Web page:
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prescription drug coverage

What is Medicare Part D prescription drug coverage?

What is prescription drug coverage?

Prescription drug coverage – or Medicare Part D – subsidizes the costs of brand-name and generic prescription drugs for Medicare beneficiaries. Medicare recipients choose the coverage by enrolling in either a stand-alone prescription drug plan (PDP) – which covers only prescription drugs – or a Medicare Advantage plan with integrated Part D coverage (MAPD), which covers prescriptions and other medical expenses.

Part D plan design varies from one plan to another. Plans can have deductibles (the maximum deductible is $480 in 2022), and then there’s an initial coverage phase, during which the plan can require copays or coinsurance of up to 25% of the cost of the drugs. Then there’s the coverage gap (donut hole) phase, during which the enrollee pays up to 25% of the cost of their drugs. Then there’s the catastrophic coverage phase, during which enrollees pay up to 5% of the cost of their drugs, with no limit on how high their spending can be. That will change as of 2024, under the Inflation Reduction Act. At that point, enrollees will no longer be responsible for any out-of-pocket costs during the catastrophic coverage phase.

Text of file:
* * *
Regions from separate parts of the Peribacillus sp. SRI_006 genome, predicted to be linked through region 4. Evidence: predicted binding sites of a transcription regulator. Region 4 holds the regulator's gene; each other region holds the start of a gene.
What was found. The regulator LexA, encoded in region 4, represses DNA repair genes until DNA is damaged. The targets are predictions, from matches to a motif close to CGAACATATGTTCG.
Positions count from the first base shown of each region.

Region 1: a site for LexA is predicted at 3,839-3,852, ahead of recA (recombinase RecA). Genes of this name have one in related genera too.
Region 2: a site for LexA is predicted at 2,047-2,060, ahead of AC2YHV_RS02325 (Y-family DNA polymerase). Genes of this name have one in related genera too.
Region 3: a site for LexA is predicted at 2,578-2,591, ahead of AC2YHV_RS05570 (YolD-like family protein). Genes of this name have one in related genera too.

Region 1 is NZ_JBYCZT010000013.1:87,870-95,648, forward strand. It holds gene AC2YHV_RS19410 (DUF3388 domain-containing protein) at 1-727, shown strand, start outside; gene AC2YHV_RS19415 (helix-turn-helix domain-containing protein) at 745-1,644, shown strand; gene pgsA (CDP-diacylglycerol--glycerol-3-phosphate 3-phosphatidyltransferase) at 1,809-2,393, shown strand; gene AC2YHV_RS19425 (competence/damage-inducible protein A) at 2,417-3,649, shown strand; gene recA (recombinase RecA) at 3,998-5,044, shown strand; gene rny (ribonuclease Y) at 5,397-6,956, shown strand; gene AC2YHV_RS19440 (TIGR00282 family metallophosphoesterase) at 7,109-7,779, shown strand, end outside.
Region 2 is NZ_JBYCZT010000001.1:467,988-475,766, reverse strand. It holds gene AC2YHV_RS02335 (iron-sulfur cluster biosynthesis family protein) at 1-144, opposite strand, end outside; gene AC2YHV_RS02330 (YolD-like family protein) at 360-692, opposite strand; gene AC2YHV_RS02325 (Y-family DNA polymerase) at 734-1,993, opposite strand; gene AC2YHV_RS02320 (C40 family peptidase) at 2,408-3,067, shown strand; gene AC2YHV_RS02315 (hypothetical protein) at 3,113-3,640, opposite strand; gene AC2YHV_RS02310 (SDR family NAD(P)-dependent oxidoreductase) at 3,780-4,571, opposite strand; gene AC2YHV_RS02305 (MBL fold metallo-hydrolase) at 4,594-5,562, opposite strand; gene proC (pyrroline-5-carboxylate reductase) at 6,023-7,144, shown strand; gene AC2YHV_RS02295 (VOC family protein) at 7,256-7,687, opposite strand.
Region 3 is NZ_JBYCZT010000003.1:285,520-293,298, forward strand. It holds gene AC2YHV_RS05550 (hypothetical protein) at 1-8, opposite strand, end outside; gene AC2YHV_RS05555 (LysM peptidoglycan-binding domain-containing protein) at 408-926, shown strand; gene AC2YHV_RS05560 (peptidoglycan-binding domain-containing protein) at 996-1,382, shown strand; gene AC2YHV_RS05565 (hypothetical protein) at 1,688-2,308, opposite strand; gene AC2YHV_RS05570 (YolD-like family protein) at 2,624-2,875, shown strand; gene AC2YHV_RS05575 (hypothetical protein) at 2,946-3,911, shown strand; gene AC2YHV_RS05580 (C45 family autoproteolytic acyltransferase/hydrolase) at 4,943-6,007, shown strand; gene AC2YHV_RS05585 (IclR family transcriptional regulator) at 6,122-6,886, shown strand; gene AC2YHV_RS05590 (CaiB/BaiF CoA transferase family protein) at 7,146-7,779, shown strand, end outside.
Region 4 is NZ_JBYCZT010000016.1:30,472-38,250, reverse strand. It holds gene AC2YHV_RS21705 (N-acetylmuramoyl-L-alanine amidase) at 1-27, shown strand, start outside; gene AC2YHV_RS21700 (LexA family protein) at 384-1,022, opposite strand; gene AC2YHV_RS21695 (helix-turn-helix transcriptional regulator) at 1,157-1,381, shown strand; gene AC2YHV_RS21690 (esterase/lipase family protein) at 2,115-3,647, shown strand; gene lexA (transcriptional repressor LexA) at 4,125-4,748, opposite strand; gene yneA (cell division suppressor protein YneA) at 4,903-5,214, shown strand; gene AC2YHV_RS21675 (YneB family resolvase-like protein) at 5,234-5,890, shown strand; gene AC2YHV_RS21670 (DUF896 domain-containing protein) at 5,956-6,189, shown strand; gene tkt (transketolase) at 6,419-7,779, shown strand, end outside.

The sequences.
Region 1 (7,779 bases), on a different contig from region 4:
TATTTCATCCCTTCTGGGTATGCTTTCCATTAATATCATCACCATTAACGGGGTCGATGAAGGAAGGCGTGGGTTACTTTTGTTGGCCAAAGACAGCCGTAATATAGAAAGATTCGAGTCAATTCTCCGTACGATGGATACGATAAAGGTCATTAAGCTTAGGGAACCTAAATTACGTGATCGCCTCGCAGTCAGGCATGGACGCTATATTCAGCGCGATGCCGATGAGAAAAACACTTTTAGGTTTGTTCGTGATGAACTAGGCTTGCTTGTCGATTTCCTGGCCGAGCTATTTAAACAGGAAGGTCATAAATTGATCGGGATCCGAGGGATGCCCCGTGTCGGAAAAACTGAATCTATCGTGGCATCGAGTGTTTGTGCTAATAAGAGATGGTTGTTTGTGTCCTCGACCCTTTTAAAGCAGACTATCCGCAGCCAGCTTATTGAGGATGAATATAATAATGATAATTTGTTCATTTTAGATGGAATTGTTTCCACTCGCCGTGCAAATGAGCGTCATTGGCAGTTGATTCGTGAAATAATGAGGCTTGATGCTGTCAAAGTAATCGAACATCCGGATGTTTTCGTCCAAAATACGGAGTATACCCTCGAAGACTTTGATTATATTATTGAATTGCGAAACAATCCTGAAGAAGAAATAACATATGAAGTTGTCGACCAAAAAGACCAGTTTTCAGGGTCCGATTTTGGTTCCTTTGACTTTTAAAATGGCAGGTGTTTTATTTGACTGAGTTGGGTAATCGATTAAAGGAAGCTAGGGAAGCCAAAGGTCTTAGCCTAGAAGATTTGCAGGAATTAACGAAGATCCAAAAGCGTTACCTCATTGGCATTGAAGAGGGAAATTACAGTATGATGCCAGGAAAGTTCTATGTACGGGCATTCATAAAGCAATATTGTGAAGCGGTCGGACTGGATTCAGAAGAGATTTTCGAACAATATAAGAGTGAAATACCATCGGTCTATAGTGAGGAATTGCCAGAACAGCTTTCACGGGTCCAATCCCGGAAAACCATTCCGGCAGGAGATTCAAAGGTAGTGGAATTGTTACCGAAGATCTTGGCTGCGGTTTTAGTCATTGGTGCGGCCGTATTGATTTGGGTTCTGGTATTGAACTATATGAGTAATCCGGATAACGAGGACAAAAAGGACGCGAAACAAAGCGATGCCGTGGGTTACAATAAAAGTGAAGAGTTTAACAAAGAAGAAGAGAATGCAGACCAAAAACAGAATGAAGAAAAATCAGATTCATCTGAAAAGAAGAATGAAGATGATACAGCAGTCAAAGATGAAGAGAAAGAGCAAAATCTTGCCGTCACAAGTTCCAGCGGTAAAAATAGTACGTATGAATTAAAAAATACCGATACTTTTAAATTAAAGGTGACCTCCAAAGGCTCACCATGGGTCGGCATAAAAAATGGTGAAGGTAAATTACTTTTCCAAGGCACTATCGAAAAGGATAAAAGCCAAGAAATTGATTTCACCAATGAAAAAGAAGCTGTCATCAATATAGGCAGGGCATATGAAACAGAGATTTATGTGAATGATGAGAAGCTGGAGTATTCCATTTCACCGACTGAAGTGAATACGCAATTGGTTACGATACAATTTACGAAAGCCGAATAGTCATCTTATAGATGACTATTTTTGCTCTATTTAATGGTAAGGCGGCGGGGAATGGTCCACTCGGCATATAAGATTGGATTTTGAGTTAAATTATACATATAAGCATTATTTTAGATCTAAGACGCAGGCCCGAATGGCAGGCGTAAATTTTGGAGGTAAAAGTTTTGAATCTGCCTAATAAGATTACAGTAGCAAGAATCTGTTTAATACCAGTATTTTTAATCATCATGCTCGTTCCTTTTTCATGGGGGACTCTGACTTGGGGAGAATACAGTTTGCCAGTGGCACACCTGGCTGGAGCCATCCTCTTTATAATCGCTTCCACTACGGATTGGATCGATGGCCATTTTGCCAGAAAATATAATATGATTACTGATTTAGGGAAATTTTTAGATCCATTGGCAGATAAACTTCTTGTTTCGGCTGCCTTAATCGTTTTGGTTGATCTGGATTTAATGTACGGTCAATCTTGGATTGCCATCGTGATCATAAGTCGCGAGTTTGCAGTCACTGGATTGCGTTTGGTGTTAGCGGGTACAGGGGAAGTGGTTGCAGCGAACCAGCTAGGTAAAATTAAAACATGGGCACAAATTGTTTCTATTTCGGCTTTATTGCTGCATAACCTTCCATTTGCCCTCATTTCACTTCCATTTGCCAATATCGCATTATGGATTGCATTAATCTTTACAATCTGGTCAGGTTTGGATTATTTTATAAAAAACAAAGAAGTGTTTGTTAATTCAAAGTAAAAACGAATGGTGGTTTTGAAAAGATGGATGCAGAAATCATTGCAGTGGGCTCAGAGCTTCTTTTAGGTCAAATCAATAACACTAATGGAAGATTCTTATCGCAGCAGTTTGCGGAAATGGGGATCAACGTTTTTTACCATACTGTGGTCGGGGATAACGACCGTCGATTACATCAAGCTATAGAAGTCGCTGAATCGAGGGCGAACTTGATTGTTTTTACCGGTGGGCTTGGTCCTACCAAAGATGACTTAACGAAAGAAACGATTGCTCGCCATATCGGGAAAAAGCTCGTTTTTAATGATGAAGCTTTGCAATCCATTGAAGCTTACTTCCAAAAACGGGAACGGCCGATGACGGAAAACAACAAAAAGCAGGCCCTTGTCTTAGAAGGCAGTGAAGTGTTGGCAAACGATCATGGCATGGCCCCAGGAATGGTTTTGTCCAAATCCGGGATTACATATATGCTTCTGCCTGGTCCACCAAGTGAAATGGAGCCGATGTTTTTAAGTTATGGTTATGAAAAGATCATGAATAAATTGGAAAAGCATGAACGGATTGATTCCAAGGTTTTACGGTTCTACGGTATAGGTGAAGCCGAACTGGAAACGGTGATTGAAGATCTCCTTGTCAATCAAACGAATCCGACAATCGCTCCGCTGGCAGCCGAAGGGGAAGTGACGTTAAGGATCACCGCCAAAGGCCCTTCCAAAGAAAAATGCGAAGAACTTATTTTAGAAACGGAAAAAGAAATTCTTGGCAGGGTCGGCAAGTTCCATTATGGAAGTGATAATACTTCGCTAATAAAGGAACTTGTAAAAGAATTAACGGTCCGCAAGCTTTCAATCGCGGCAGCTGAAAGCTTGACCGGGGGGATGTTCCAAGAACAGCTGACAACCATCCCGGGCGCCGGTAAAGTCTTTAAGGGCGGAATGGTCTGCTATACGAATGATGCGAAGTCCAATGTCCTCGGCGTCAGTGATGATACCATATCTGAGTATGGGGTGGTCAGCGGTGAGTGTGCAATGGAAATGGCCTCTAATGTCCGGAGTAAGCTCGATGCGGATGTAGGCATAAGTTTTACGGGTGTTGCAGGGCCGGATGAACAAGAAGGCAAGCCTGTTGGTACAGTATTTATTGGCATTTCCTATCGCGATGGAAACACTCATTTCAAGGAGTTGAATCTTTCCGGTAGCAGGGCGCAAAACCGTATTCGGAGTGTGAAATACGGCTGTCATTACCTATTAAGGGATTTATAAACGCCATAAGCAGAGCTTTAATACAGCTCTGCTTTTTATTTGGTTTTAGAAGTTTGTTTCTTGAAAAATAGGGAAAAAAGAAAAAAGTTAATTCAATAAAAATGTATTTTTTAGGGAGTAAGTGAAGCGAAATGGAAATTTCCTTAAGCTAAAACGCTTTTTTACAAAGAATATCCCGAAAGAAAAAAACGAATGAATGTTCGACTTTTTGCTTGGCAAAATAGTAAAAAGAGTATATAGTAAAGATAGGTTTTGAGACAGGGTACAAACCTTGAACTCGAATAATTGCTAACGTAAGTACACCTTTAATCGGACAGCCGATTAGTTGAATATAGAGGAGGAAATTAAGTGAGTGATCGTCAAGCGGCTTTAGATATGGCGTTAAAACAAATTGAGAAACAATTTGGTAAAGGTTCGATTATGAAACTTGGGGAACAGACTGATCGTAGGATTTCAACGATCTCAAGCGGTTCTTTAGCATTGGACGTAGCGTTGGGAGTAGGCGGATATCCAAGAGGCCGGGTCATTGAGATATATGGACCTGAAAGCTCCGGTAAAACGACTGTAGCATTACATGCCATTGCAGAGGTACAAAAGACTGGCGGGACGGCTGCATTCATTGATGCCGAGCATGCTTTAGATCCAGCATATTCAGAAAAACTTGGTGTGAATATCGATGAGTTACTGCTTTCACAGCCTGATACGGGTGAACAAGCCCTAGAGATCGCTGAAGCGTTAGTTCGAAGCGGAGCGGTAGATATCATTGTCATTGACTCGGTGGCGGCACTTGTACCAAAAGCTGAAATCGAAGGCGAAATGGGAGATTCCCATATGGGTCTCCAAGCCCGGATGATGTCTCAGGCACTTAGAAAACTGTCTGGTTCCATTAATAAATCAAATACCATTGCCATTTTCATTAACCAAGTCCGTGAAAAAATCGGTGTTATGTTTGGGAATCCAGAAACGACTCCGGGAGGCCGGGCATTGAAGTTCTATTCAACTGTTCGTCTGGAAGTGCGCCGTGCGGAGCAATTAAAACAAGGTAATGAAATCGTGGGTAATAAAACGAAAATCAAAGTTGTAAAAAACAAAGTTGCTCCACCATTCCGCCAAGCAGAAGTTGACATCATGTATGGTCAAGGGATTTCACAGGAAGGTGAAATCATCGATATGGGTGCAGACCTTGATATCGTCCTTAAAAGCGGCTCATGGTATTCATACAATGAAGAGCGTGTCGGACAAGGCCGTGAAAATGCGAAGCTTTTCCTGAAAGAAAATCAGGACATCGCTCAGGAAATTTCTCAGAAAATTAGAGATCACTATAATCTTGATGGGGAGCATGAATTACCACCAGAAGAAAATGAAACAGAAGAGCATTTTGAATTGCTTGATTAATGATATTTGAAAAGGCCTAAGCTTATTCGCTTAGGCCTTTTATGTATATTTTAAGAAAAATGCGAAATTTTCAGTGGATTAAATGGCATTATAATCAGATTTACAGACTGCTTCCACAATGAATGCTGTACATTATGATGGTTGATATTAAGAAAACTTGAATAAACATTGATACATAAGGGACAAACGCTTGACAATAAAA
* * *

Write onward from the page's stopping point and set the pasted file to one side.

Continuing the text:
As of 2022, roughly 50 million Medicare beneficiaries were enrolled in Part D coverage. More than half of them (about 26.7 million) were enrolled in MAPDs, while about 23.4 million were enrolled in PDPs. There are more than 64 million Medicare beneficiaries, but some do not need to purchase Part D coverage because they have drug coverage from a current or former employer.

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